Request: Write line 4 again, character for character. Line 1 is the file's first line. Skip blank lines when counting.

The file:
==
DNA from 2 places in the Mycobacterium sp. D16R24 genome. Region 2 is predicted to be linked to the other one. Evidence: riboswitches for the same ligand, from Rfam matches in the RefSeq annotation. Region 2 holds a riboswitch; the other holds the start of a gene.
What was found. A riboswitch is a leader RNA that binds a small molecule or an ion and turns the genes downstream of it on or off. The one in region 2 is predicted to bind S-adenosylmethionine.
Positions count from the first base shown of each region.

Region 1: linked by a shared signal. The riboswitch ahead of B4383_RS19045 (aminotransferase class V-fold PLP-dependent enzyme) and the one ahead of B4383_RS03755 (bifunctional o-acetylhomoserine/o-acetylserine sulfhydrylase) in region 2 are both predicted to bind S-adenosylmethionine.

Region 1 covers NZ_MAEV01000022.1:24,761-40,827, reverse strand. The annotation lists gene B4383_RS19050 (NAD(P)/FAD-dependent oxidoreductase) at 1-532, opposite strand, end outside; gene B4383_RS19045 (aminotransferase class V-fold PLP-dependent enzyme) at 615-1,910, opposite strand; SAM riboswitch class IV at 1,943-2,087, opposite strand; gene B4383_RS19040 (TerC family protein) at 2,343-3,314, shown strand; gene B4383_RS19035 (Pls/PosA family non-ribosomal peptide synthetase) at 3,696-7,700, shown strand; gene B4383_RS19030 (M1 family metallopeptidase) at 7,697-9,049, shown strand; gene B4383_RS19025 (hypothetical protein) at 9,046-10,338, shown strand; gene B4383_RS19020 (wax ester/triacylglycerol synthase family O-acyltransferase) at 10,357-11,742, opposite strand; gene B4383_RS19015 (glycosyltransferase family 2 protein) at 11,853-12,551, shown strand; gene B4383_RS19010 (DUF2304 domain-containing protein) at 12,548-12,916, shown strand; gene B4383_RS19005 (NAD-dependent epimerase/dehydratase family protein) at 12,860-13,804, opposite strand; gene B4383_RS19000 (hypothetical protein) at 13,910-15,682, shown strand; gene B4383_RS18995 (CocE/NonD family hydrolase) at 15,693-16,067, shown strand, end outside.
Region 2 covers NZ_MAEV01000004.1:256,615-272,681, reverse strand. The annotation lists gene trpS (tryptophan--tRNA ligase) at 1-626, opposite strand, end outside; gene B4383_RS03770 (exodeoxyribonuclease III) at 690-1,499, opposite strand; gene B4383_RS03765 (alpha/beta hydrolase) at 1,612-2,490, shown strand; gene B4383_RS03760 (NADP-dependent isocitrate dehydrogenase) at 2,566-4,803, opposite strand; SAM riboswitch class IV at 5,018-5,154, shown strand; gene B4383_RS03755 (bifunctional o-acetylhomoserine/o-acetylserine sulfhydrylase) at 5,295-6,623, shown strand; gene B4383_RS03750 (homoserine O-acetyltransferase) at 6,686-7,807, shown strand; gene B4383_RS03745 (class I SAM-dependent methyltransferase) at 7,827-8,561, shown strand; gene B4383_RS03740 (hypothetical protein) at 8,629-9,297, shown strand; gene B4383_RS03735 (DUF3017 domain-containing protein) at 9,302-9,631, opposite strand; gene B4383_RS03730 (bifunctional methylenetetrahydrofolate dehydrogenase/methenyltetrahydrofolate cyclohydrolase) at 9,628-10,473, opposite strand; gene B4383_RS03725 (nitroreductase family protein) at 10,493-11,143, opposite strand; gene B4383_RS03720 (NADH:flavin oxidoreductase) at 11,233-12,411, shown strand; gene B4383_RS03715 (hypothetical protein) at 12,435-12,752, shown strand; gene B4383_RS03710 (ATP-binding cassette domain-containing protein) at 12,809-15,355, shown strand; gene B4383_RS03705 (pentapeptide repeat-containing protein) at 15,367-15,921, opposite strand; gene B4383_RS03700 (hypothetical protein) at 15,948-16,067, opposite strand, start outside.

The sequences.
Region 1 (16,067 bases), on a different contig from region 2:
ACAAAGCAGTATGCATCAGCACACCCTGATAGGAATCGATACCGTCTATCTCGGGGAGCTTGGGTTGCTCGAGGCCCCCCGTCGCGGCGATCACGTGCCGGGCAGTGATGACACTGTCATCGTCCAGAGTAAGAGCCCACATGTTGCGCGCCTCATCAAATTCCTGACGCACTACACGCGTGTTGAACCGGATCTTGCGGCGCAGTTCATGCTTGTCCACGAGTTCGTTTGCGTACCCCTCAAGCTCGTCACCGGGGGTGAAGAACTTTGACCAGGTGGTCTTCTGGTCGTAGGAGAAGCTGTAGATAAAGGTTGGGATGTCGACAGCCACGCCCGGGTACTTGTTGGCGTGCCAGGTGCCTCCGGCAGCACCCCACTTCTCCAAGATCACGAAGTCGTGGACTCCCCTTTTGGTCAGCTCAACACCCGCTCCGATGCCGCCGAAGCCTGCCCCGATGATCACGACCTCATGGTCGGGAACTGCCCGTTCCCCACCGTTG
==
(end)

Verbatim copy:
Region 1: linked by a shared signal. The riboswitch ahead of B4383_RS19045 (aminotransferase class V-fold PLP-dependent enzyme) and the one ahead of B4383_RS03755 (bifunctional o-acetylhomoserine/o-acetylserine sulfhydrylase) in region 2 are both predicted to bind S-adenosylmethionine.